Under Analysis: Grand ISIS Tour 2016

Maybe trial law fosters courage. It’s not the easiest thing in the world to take lots of money from a client; have them pin their hopes, dreams and/or fortunes on you; know that the lawyer or lawyers on the opposite side have experienced the same thing; and then show up in court armed only with your wits, your hard work and hopefully some good law and facts on your side, to battle it all out in front of a bunch of strangers: the jury. Then again, I may have acquired a little courage because when I was a young lawyer, there were a bunch of undeniably crusty old federal judges that seemed fond of belittling neophytes of the bar. There is something about lifetime appointments that build confidence, or perhaps it builds something else.

Additionally, a certain amount of courage is required when a commercial trial lawyer, like me, takes on contingent fee cases. Good money can be made, but with the sort of opponents on the other side – almost always large corporations – it is easy to get into a bind pretty quickly. Commercial contingencies aren’t like the typical contingent fees taken on by personal injury lawyers. Those guys generally know if there is going to be liability; it’s just a case of whether the injury award is worth the effort. In a contingent commercial case, liability is virtually always in doubt. Maybe years of steeling my nerves in front of cantankerous old trial judges, strange jurors and uncertain contingency cases provided a little seasoning when it came to my recent trip.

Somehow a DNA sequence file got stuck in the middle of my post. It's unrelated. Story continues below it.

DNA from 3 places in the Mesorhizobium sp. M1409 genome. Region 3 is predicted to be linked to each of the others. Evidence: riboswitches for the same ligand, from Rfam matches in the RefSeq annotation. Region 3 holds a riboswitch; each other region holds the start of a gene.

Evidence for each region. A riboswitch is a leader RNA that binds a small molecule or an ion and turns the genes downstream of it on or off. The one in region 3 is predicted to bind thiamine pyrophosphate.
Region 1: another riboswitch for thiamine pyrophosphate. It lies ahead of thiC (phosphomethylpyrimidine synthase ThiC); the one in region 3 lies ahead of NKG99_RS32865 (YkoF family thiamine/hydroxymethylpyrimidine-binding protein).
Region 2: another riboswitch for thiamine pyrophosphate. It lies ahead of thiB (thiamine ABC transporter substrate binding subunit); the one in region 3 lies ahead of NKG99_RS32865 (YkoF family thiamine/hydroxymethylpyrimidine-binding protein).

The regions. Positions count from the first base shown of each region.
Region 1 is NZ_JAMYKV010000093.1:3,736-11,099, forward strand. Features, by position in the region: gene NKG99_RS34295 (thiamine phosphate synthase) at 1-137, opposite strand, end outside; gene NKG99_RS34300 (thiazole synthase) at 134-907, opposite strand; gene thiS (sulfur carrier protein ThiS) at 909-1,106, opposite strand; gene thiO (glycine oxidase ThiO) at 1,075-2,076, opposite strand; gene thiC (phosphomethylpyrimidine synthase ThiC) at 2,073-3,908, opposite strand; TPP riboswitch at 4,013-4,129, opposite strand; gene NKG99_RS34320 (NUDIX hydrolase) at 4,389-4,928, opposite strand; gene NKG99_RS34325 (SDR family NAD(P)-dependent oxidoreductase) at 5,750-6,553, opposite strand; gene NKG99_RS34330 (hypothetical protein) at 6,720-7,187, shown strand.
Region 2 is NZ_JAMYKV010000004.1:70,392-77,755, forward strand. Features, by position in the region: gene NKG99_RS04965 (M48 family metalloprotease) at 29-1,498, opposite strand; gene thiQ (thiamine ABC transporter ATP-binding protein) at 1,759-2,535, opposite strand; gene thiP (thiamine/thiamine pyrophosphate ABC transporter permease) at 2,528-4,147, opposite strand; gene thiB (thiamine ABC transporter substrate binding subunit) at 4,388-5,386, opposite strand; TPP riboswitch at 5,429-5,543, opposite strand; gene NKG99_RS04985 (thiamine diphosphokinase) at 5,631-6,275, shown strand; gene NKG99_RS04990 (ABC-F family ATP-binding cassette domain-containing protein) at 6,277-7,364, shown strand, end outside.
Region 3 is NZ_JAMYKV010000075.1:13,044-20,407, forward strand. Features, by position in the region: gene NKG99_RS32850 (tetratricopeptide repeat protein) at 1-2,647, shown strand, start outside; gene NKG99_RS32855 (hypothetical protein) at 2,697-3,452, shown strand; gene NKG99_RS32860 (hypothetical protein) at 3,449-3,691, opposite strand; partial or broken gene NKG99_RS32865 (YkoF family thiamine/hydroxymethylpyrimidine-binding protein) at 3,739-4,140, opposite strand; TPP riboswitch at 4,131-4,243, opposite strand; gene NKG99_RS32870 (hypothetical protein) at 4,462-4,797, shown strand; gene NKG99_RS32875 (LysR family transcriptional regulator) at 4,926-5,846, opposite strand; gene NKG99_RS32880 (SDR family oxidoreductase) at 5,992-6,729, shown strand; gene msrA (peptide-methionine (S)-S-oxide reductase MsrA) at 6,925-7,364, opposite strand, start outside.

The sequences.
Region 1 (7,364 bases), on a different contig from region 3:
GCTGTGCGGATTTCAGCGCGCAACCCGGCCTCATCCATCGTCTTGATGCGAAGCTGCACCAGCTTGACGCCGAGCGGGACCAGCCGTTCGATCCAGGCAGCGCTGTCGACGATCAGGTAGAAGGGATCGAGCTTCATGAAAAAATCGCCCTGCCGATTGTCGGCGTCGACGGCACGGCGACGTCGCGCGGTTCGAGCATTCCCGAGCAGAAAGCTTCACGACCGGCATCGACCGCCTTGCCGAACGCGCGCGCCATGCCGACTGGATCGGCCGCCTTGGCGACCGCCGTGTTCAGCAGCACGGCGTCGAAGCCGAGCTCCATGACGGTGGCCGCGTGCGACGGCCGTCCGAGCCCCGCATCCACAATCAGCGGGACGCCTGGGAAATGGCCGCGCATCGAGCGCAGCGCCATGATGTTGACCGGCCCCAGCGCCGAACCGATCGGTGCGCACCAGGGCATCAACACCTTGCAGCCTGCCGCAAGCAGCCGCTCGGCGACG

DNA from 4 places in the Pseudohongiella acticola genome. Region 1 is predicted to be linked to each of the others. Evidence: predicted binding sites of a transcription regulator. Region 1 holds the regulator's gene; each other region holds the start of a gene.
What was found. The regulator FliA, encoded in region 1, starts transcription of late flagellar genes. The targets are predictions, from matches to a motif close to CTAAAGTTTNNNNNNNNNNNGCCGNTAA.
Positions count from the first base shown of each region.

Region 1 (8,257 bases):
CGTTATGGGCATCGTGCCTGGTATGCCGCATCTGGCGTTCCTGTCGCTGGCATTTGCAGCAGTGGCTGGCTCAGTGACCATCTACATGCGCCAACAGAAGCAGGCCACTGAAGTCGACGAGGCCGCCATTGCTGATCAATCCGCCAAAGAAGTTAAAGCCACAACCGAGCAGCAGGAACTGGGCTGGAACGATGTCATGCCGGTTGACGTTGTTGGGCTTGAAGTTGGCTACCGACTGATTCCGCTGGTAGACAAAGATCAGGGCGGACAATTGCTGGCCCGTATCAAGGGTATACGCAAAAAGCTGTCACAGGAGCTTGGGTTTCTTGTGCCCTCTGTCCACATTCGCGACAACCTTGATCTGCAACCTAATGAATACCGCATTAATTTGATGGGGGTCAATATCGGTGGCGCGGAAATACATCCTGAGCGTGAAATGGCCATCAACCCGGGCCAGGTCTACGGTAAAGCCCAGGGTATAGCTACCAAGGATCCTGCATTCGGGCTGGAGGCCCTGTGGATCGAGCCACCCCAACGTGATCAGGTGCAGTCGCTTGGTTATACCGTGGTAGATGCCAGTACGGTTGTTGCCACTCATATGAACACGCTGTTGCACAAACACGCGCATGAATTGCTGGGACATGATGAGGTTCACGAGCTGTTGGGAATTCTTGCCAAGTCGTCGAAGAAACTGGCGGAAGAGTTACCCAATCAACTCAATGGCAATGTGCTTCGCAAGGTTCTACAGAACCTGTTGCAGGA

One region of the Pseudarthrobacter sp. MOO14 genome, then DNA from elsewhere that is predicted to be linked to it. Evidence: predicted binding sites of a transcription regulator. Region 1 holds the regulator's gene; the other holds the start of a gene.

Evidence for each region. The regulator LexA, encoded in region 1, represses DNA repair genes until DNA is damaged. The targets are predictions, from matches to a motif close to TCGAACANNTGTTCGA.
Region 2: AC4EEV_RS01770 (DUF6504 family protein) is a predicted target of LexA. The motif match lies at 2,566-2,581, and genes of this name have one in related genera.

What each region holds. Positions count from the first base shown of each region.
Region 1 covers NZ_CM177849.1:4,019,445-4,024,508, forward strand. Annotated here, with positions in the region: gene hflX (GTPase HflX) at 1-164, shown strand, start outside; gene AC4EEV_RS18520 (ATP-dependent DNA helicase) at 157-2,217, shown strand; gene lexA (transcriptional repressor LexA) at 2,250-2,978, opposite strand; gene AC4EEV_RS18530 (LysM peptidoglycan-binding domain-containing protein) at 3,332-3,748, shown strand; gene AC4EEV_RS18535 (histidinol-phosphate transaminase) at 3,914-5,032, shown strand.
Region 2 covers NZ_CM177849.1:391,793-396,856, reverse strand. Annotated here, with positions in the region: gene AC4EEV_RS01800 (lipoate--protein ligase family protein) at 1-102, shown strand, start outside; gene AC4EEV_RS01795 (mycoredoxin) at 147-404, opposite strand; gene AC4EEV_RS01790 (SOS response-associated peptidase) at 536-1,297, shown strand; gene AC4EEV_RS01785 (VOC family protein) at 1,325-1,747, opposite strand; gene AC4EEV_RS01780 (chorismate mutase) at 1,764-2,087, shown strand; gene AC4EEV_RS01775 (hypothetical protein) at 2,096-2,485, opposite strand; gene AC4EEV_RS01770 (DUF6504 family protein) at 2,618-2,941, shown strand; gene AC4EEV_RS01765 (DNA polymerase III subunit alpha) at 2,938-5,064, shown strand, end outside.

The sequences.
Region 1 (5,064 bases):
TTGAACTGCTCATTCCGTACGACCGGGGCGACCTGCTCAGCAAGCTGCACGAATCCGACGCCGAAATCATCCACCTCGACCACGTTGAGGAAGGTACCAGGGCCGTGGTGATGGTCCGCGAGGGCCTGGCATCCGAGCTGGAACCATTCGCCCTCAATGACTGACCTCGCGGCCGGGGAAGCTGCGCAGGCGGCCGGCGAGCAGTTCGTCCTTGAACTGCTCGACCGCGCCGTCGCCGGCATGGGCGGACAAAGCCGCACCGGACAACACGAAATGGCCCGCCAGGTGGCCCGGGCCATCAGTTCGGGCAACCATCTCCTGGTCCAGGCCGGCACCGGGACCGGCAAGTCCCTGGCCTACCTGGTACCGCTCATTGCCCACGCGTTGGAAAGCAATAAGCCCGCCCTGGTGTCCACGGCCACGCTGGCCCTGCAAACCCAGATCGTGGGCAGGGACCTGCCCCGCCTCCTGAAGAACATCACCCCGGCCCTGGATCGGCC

My wife Cheryl, a few friends, and I had planned our Paris excursion well before the recent attack. A winter trip to Paris was particularly appealing this year since the Euro/dollar exchange rate is highly beneficial to those of us from this side of the pond, and I certainly remember when it wasn’t that way. Furthermore, during the latter part of January, French clothes go on sale. I believe with all my heart that the timing of our visit to coincide with the Parisian sales was a driving force behind our trip to Cheryl, and to the rest of the females, despite the fact that they will tell you I was the one that bought all of the clothes. After all, lawyers have to look good.